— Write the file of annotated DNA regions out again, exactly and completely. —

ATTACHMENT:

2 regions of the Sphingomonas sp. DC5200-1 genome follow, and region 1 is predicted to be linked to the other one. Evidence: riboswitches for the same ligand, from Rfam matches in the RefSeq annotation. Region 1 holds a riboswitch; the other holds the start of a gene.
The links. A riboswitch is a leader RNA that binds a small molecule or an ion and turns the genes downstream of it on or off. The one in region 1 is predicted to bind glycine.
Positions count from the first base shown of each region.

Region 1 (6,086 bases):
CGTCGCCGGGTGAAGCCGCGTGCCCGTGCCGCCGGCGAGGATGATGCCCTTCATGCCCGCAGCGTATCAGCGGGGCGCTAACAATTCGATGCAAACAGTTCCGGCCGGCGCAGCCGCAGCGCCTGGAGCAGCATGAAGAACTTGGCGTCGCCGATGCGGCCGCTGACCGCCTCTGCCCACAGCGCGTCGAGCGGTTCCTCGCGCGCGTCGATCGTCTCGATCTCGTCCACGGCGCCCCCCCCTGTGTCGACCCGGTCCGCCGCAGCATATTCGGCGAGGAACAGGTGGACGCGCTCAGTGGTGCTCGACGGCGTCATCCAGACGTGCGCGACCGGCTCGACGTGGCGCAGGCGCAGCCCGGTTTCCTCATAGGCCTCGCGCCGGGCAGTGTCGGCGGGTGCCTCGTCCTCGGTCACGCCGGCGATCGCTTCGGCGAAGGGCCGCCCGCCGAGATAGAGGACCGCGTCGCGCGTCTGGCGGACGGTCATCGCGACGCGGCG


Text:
2 regions of the Sphingomonas sp. DC5200-1 genome follow, and region 1 is predicted to be linked to the other one. Evidence: riboswitches for the same ligand, from Rfam matches in the RefSeq annotation. Region 1 holds a riboswitch; the other holds the start of a gene.
The links. A riboswitch is a leader RNA that binds a small molecule or an ion and turns the genes downstream of it on or off. The one in region 1 is predicted to bind glycine.
Positions count from the first base shown of each region.

Region 1 (6,086 bases):
CGTCGCCGGGTGAAGCCGCGTGCCCGTGCCGCCGGCGAGGATGATGCCCTTCATGCCCGCAGCGTATCAGCGGGGCGCTAACAATTCGATGCAAACAGTTCCGGCCGGCGCAGCCGCAGCGCCTGGAGCAGCATGAAGAACTTGGCGTCGCCGATGCGGCCGCTGACCGCCTCTGCCCACAGCGCGTCGAGCGGTTCCTCGCGCGCGTCGATCGTCTCGATCTCGTCCACGGCGCCCCCCCCTGTGTCGACCCGGTCCGCCGCAGCATATTCGGCGAGGAACAGGTGGACGCGCTCAGTGGTGCTCGACGGCGTCATCCAGACGTGCGCGACCGGCTCGACGTGGCGCAGGCGCAGCCCGGTTTCCTCATAGGCCTCGCGCCGGGCAGTGTCGGCGGGTGCCTCGTCCTCGGTCACGCCGGCGATCGCTTCGGCGAAGGGCCGCCCGCCGAGATAGAGGACCGCGTCGCGCGTCTGGCGGACGGTCATCGCGACGCGGCG